Some bear hunters sit in a treestand and watch over bait, while others chase bears with hounds until they’re treed.  But even most hound hunters maintain bait sites as a place for their hounds to pick up a scent and start the chase.  Out on public land here in the north woods, these bait sites are everywhere.  They draw bears, but they also lure in all sorts of other wildlife.  Some species come for the bait, and others for the hunting.  Some are carnivores, but some are omnivores—in a few cases, newly converted omnivores.  Apparently trailcams have caught a number of embarrassed wolves wolfing down stale donuts meant for bears.

These bait sites, often maintained in the same location for years, have become signposts, busy intersections, and food web focal points.  Although they’re only replenished on a regular basis for three or four months of the year, they remain an important crossroads for twelve months of the year.  Everyone stops by, if only to see who else has stopped by.  Fishers and other animals that are highly territorial make an exception for bait sites.  After all, there’s plenty for everyone.  If you were going to sit in a treestand and wait for a wolf to saunter by, one of the very best places to do that would be at a bear bait site.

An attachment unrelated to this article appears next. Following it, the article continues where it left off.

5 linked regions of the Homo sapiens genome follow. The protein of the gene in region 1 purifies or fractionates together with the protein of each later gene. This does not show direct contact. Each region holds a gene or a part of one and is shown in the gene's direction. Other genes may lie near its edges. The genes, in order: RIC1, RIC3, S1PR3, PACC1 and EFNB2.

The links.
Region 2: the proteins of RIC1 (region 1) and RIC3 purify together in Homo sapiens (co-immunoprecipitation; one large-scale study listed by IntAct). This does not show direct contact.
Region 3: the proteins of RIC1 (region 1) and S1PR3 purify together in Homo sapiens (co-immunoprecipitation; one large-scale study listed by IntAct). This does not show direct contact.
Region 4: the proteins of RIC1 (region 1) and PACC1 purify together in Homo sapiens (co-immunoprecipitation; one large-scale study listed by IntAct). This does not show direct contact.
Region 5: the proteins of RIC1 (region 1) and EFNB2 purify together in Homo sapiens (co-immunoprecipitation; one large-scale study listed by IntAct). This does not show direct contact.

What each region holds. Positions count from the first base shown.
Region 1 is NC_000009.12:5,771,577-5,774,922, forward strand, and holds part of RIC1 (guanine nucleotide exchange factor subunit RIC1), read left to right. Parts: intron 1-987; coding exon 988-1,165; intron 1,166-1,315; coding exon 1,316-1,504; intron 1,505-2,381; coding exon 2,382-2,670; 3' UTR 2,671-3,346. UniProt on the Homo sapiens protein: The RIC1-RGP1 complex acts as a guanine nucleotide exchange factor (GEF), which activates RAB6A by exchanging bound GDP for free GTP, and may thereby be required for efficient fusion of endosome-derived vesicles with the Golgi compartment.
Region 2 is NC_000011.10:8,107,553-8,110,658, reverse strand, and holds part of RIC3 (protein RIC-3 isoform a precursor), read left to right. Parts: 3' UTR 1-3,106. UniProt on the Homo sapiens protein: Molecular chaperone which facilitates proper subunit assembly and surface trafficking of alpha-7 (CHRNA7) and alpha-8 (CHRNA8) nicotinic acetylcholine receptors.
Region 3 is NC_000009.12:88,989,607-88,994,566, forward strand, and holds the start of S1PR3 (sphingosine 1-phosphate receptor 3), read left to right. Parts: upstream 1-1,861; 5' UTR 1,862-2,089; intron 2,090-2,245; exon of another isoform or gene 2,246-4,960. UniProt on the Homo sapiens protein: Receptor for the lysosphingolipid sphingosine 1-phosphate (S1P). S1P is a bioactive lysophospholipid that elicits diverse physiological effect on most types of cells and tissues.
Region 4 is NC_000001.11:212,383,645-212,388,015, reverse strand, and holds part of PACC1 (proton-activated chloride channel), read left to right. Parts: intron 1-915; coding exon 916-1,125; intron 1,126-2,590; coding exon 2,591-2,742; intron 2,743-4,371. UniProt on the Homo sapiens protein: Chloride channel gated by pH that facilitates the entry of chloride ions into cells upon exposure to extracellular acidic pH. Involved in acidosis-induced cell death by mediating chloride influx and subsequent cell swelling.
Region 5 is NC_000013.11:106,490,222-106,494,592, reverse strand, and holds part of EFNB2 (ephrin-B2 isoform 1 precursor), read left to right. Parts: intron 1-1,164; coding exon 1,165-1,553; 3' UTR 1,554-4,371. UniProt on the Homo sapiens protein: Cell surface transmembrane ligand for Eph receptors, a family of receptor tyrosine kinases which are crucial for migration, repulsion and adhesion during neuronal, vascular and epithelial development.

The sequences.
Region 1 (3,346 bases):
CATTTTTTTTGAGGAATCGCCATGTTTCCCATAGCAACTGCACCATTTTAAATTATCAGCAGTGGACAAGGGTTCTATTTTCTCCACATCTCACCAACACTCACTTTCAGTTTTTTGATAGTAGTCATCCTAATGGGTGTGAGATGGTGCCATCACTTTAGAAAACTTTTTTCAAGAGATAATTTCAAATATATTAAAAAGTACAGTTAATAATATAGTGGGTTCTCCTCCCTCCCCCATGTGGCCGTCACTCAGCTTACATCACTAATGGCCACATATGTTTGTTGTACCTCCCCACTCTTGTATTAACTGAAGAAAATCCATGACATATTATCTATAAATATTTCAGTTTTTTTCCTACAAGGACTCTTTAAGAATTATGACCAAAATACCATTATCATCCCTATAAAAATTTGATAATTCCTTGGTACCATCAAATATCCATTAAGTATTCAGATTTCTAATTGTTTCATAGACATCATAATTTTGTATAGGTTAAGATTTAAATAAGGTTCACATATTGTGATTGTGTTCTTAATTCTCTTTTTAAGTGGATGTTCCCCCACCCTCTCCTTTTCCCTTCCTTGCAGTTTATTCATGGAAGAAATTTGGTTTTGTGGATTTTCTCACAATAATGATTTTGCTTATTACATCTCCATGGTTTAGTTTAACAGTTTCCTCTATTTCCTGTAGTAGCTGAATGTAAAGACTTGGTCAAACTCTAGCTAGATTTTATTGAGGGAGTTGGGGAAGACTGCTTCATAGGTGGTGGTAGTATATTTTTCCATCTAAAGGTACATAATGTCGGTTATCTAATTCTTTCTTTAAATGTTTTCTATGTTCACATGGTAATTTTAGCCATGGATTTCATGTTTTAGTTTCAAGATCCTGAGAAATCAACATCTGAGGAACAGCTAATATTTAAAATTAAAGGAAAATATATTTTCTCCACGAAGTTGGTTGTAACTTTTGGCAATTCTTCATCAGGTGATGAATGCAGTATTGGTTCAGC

From an ecological standpoint, bear bait is also interesting because it represents such a huge artificial pulse of energy, one that’s significant even at a landscape level.  It doesn’t take much imagination to think of ways this could potentially distort the ecological balance. Here’s just one:  Many bears are now having twins and triplets, something that was almost unheard of twenty years ago.  Bears are a leading predator of fawns; the WI DNR estimates they take over twice as many deer as coyotes do, and nearly three times as many as wolves.  Bear hunters often blame wolves for taking “their” deer, but…

How much bait are bear hunters actualy putting out there on the landscape?  It’s hard to say.  But just a rough back-of-the-envelope calculation based on hunter numbers and typical baiting amounts and frequencies adds up to…  a lot.  Imagine whole convoys of semi-trailers driving north with full loads of stale donuts, pie filling, and fryer grease.  Enough so that some entrepreneurs make serious money buying expired bake goods or fillings and then reselling them to bear hunters by the truck load.